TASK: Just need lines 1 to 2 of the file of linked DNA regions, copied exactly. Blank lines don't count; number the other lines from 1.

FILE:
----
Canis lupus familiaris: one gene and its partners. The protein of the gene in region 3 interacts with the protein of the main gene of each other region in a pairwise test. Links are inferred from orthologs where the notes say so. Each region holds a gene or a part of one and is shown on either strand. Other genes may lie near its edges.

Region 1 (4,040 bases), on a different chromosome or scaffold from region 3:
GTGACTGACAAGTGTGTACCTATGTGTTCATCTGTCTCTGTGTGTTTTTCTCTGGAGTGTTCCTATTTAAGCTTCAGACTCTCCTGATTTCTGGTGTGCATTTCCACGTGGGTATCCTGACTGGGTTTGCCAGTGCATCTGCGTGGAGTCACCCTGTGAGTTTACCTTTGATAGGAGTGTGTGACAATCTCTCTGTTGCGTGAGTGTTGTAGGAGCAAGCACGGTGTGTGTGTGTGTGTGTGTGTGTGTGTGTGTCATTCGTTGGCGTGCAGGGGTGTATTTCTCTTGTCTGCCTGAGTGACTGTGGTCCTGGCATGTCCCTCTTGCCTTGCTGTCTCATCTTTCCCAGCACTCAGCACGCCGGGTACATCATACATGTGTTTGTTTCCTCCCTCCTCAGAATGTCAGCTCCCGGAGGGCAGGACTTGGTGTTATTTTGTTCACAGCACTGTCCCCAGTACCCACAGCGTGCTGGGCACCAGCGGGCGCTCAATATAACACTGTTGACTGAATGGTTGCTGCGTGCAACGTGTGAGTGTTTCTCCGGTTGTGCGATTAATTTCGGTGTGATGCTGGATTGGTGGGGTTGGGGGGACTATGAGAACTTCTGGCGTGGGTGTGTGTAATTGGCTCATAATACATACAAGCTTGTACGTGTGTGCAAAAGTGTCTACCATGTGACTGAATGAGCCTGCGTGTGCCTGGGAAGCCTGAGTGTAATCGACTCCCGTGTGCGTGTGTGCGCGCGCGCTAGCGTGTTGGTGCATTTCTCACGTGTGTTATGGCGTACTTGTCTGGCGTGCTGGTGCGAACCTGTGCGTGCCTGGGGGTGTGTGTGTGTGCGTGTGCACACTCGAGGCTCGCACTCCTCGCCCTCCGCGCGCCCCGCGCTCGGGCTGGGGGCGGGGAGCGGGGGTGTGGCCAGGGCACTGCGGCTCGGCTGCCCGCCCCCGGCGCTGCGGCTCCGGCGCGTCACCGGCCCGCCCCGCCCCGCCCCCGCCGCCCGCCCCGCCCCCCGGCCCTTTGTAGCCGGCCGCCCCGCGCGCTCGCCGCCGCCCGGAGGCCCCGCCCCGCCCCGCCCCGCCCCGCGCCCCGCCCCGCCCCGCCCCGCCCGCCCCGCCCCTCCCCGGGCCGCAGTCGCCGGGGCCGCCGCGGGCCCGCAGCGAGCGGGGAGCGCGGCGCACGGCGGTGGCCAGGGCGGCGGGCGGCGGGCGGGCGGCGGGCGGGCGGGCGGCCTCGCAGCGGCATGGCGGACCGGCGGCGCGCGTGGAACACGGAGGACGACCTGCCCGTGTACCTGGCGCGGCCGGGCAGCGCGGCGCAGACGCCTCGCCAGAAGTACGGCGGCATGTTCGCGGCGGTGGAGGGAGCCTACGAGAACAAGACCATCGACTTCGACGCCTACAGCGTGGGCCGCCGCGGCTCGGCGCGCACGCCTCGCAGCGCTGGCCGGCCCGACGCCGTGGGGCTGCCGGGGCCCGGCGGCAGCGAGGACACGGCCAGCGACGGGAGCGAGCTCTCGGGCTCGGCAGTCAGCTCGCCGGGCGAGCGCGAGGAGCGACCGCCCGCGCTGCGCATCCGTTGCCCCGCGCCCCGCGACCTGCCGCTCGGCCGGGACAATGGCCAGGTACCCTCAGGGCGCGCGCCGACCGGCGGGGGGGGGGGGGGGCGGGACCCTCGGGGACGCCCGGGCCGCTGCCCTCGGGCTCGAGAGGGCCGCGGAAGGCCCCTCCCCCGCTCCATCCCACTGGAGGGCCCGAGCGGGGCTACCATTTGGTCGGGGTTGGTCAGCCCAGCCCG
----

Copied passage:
Canis lupus familiaris: one gene and its partners. The protein of the gene in region 3 interacts with the protein of the main gene of each other region in a pairwise test. Links are inferred from orthologs where the notes say so. Each region holds a gene or a part of one and is shown on either strand. Other genes may lie near its edges.

Region 1 (4,040 bases), on a different chromosome or scaffold from region 3: